Phones link elderly to help during a medical crisis

An emergency physician believes cell phones give seniors a greater sense of security in times of need.

By — Posted June 13, 2005

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Dee L'Archeveque, MD, created an organization in 2000 to provide senior citizens with free cellular phones to use in medical emergencies.

Five years later, Phones for Life has handed out 50,000 phones and continues to give the elderly a lifeline when an emergency arises.

"With [the organization] I feel like everyday I save someone's life," said Dr. L'Archeveque, an emergency physician in New Jersey.

Phones for Life, a nonprofit organization based in New York City, collects deactivated cell phones and programs them so they dial 911 with one touch of a key. After the phones are overhauled so that they can't be used to call any other number, they are distributed to senior citizens.

While Dr. L'Archeveque was working in New York in 1999, she came up with the idea of handing out reprogrammed phones to victims of domestic violence. She expanded her effort to seniors after treating elderly patients who had fallen in their homes and were not able to phone for help.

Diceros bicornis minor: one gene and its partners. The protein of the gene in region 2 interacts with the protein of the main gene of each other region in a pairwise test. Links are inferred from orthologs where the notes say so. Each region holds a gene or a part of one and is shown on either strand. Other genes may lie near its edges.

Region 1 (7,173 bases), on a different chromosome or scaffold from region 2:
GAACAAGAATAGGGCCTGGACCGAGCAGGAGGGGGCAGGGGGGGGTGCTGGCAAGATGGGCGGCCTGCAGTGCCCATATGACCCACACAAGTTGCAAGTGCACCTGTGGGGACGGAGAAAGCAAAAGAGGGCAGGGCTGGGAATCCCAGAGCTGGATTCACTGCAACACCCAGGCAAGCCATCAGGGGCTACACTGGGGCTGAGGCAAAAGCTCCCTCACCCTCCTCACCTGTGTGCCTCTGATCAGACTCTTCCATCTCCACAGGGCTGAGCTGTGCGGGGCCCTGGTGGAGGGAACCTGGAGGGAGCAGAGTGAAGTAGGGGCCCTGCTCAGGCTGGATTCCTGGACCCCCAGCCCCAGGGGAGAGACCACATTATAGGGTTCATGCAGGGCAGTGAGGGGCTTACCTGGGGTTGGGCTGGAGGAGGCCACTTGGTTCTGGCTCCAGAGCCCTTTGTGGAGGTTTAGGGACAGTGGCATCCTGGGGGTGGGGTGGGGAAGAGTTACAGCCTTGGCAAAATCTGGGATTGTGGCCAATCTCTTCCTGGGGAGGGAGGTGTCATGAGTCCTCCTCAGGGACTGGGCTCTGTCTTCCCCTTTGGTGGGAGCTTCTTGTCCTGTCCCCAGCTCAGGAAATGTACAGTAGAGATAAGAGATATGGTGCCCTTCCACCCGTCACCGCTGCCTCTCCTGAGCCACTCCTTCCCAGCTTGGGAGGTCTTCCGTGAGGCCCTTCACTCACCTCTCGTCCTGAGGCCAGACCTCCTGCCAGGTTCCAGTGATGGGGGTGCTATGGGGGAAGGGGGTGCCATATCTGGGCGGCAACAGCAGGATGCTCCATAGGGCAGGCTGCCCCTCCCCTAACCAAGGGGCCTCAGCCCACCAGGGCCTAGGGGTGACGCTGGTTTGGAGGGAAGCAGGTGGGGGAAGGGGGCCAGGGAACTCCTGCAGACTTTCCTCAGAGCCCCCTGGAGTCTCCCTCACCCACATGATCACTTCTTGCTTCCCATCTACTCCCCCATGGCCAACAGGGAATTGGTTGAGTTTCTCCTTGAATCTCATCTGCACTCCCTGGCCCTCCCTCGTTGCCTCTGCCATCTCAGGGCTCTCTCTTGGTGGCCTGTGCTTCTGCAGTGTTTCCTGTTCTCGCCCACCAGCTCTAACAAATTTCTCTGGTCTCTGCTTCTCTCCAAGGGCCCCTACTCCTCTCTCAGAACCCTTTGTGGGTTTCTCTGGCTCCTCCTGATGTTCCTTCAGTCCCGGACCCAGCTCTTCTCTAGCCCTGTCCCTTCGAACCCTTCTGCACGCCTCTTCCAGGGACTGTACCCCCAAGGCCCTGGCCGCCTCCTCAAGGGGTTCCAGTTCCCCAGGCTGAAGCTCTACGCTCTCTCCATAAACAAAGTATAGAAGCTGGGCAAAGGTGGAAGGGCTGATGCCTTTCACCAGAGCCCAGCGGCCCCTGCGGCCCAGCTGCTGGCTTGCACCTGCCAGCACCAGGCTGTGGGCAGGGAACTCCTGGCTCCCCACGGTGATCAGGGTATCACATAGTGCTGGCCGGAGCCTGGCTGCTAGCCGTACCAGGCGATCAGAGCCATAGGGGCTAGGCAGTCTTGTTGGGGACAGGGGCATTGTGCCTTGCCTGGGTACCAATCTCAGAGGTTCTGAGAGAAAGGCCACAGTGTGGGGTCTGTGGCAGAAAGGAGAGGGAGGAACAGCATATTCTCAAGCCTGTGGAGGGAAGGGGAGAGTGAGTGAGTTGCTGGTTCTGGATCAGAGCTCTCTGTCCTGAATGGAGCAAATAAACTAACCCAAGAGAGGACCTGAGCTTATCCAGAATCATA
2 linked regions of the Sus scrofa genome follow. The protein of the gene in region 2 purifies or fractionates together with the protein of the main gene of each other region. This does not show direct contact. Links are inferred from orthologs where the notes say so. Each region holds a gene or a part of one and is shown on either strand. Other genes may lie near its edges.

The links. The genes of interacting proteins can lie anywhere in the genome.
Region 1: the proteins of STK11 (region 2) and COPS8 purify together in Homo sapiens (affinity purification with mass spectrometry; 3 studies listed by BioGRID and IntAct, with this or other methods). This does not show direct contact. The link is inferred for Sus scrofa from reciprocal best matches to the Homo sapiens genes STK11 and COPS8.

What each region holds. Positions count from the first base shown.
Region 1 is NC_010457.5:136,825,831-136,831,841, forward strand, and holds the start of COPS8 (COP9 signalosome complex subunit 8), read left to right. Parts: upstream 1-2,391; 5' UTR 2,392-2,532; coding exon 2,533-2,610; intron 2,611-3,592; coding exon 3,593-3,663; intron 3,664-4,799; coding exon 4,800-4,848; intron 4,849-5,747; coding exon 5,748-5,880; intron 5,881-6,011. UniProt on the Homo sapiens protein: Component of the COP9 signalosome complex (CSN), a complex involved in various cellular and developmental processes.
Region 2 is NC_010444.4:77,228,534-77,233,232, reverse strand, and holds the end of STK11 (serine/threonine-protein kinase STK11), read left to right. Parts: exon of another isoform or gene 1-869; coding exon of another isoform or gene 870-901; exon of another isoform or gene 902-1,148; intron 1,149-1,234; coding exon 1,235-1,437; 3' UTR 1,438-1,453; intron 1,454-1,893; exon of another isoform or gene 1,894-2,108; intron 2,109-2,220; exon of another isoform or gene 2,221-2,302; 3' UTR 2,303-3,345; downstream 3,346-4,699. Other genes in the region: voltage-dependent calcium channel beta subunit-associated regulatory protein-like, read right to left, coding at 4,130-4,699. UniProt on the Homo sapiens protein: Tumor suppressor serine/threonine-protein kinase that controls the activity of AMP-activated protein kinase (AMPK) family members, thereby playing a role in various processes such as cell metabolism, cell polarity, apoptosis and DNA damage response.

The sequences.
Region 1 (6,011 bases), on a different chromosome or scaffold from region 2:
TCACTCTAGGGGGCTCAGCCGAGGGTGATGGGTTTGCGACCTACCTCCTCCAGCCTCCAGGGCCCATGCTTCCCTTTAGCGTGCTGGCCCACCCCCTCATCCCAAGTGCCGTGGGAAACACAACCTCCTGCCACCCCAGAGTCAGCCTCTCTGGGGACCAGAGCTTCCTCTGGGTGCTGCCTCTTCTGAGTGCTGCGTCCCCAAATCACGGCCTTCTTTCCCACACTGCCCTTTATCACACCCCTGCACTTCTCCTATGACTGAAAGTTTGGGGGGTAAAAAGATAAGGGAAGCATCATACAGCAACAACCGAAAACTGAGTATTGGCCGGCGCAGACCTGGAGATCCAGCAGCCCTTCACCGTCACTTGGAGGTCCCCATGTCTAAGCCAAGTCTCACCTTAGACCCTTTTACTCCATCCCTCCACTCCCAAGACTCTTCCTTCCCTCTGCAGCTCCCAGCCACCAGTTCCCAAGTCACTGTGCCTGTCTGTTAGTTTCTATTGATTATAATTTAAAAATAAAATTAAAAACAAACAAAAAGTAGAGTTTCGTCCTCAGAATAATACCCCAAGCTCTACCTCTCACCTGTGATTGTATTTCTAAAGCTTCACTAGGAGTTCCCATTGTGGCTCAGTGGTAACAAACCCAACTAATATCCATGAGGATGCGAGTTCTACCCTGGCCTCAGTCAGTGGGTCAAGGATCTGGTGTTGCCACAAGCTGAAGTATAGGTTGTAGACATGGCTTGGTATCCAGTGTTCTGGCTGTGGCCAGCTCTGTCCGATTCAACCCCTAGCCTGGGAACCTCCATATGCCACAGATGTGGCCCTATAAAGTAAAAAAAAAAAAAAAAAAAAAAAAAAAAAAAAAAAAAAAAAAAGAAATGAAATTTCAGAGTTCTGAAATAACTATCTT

Dr. L'Archeveque said initial money for the effort came largely from her own pocket. But donations now support the program. In addition to a national distribution center for the wireless phones, the organization provides an informational resource center (212-730-4699) for seniors who have a phone from the organization or want to request one. People who wish to donate money or phones can contact the resource center as well.

The organization has handed out phones in all 50 states, Puerto Rico and the U.S. Virgin Islands.

She said Phones for Life also is working to prevent elder abuse. A cell phone empowers seniors by giving them the ability to call for help in times of need, Dr. L'Archeveque said.

The sense of safety that cell phones give seniors also encourages them to get out more, she said.

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